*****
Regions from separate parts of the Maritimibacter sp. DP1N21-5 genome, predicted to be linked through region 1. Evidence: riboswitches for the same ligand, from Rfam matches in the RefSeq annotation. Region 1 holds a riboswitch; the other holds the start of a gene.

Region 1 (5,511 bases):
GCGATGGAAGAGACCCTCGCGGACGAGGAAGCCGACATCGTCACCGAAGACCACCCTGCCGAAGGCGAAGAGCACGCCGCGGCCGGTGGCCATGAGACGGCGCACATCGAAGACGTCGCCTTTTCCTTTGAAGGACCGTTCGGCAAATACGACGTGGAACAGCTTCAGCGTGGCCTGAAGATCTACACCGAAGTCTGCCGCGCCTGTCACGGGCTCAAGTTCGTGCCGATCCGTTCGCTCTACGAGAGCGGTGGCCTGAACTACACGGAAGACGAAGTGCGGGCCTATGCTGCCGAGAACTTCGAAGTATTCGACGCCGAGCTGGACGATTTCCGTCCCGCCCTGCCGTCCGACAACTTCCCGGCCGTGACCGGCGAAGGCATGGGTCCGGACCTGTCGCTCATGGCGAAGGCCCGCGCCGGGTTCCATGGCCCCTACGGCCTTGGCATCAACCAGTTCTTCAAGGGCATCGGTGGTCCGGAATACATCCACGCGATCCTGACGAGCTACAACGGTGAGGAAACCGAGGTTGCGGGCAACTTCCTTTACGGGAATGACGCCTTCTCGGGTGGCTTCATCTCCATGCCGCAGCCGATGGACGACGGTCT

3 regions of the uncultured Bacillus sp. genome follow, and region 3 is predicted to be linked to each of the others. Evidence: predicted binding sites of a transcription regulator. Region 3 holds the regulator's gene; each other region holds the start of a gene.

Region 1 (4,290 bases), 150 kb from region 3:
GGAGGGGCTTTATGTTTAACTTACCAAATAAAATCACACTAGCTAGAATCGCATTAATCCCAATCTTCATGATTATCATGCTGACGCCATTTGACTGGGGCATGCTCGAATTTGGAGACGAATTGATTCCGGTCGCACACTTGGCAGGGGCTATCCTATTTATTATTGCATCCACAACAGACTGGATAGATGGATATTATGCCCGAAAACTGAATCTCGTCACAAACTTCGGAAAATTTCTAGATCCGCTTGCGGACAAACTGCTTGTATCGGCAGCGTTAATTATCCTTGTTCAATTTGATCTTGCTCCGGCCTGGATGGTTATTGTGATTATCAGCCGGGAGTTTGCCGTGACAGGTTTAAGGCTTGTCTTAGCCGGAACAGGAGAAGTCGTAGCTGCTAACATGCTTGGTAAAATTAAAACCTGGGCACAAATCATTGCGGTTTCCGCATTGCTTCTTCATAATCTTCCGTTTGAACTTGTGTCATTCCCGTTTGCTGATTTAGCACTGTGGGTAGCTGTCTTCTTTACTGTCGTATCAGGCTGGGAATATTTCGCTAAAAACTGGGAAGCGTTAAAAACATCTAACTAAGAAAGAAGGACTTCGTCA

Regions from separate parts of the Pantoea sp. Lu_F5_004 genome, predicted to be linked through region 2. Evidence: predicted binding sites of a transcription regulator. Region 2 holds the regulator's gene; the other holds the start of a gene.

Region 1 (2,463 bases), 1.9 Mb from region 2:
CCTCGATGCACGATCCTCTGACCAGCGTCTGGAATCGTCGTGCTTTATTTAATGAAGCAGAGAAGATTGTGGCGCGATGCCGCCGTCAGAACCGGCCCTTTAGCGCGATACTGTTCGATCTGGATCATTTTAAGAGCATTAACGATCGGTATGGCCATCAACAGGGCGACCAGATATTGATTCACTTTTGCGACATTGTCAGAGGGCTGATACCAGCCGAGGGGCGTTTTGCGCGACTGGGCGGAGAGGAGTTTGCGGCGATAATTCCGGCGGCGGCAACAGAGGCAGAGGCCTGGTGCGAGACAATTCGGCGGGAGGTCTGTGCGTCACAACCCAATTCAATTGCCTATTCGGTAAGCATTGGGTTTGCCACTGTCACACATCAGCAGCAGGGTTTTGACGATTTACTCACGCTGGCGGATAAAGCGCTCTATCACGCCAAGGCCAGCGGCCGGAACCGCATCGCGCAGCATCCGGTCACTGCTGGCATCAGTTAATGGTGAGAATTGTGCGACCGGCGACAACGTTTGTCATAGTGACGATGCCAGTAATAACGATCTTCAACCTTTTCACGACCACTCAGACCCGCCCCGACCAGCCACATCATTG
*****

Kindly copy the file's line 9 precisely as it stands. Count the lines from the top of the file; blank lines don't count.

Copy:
CCTCGATGCACGATCCTCTGACCAGCGTCTGGAATCGTCGTGCTTTATTTAATGAAGCAGAGAAGATTGTGGCGCGATGCCGCCGTCAGAACCGGCCCTTTAGCGCGATACTGTTCGATCTGGATCATTTTAAGAGCATTAACGATCGGTATGGCCATCAACAGGGCGACCAGATATTGATTCACTTTTGCGACATTGTCAGAGGGCTGATACCAGCCGAGGGGCGTTTTGCGCGACTGGGCGGAGAGGAGTTTGCGGCGATAATTCCGGCGGCGGCAACAGAGGCAGAGGCCTGGTGCGAGACAATTCGGCGGGAGGTCTGTGCGTCACAACCCAATTCAATTGCCTATTCGGTAAGCATTGGGTTTGCCACTGTCACACATCAGCAGCAGGGTTTTGACGATTTACTCACGCTGGCGGATAAAGCGCTCTATCACGCCAAGGCCAGCGGCCGGAACCGCATCGCGCAGCATCCGGTCACTGCTGGCATCAGTTAATGGTGAGAATTGTGCGACCGGCGACAACGTTTGTCATAGTGACGATGCCAGTAATAACGATCTTCAACCTTTTCACGACCACTCAGACCCGCCCCGACCAGCCACATCATTG